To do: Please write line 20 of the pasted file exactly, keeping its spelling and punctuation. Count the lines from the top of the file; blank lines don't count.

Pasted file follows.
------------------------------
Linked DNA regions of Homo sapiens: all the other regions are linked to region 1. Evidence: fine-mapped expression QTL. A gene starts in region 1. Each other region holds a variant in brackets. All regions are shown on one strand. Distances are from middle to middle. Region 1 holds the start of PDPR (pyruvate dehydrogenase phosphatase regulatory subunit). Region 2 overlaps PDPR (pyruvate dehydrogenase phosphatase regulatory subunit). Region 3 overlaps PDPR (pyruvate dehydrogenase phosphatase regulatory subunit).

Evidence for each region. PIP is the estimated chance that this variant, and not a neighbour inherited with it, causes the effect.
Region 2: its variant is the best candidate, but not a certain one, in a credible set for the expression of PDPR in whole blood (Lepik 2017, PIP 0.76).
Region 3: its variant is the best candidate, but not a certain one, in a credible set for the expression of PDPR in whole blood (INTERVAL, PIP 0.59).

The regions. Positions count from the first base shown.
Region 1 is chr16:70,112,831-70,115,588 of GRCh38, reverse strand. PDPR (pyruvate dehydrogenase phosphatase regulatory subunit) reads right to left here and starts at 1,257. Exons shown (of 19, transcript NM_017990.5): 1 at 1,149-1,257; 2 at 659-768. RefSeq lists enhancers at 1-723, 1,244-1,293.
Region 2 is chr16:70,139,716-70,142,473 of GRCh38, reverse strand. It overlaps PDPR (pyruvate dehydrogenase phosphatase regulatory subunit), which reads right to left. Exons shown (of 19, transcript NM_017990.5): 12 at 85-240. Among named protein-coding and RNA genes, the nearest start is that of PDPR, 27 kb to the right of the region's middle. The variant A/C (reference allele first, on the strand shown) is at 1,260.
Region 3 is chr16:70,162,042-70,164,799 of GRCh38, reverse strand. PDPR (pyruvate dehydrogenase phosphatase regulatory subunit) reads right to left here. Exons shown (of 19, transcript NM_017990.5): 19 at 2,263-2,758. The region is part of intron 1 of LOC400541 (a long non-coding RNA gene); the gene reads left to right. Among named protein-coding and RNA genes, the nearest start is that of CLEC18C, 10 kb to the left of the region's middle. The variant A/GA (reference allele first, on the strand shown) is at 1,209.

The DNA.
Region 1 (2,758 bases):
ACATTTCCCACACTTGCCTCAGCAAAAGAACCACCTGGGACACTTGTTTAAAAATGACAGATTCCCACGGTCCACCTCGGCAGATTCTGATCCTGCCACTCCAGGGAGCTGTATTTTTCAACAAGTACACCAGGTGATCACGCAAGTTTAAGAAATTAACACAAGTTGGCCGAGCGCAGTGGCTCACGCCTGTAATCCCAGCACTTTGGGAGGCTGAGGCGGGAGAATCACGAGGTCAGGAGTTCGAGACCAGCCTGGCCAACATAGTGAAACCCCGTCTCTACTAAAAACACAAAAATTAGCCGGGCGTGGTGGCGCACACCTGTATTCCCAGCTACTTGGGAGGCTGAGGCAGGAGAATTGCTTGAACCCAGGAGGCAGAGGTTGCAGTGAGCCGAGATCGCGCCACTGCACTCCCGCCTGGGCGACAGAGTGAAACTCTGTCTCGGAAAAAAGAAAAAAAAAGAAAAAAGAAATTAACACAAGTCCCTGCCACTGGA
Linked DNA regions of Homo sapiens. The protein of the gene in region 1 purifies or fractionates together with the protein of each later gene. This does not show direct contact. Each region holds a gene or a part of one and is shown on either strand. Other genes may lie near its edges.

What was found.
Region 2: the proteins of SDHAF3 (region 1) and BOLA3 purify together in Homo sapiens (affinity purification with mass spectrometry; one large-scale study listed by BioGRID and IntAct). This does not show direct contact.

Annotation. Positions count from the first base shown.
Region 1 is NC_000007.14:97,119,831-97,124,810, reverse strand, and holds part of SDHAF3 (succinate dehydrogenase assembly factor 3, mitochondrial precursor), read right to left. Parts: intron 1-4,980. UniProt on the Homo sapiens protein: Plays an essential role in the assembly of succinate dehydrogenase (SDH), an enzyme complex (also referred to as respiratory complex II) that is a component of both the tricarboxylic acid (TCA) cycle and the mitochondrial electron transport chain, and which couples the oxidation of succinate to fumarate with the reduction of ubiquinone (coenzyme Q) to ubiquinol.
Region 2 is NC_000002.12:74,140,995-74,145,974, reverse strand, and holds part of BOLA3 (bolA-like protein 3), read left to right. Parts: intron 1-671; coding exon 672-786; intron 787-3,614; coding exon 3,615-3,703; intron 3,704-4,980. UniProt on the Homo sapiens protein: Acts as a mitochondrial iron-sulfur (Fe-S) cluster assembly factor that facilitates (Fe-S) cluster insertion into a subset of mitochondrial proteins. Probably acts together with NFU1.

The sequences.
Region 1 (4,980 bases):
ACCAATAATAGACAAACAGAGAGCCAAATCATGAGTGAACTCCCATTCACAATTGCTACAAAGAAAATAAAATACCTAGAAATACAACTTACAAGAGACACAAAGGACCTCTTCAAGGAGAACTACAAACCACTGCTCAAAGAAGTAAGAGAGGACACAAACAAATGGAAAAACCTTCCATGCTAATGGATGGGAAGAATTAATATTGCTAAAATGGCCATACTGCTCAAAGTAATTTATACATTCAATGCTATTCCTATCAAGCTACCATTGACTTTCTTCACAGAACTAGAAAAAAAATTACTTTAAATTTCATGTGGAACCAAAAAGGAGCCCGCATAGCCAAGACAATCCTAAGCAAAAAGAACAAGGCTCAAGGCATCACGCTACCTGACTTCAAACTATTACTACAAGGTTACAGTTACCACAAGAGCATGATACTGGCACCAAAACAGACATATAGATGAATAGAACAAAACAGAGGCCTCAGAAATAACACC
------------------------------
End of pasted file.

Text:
ACCAATAATAGACAAACAGAGAGCCAAATCATGAGTGAACTCCCATTCACAATTGCTACAAAGAAAATAAAATACCTAGAAATACAACTTACAAGAGACACAAAGGACCTCTTCAAGGAGAACTACAAACCACTGCTCAAAGAAGTAAGAGAGGACACAAACAAATGGAAAAACCTTCCATGCTAATGGATGGGAAGAATTAATATTGCTAAAATGGCCATACTGCTCAAAGTAATTTATACATTCAATGCTATTCCTATCAAGCTACCATTGACTTTCTTCACAGAACTAGAAAAAAAATTACTTTAAATTTCATGTGGAACCAAAAAGGAGCCCGCATAGCCAAGACAATCCTAAGCAAAAAGAACAAGGCTCAAGGCATCACGCTACCTGACTTCAAACTATTACTACAAGGTTACAGTTACCACAAGAGCATGATACTGGCACCAAAACAGACATATAGATGAATAGAACAAAACAGAGGCCTCAGAAATAACACC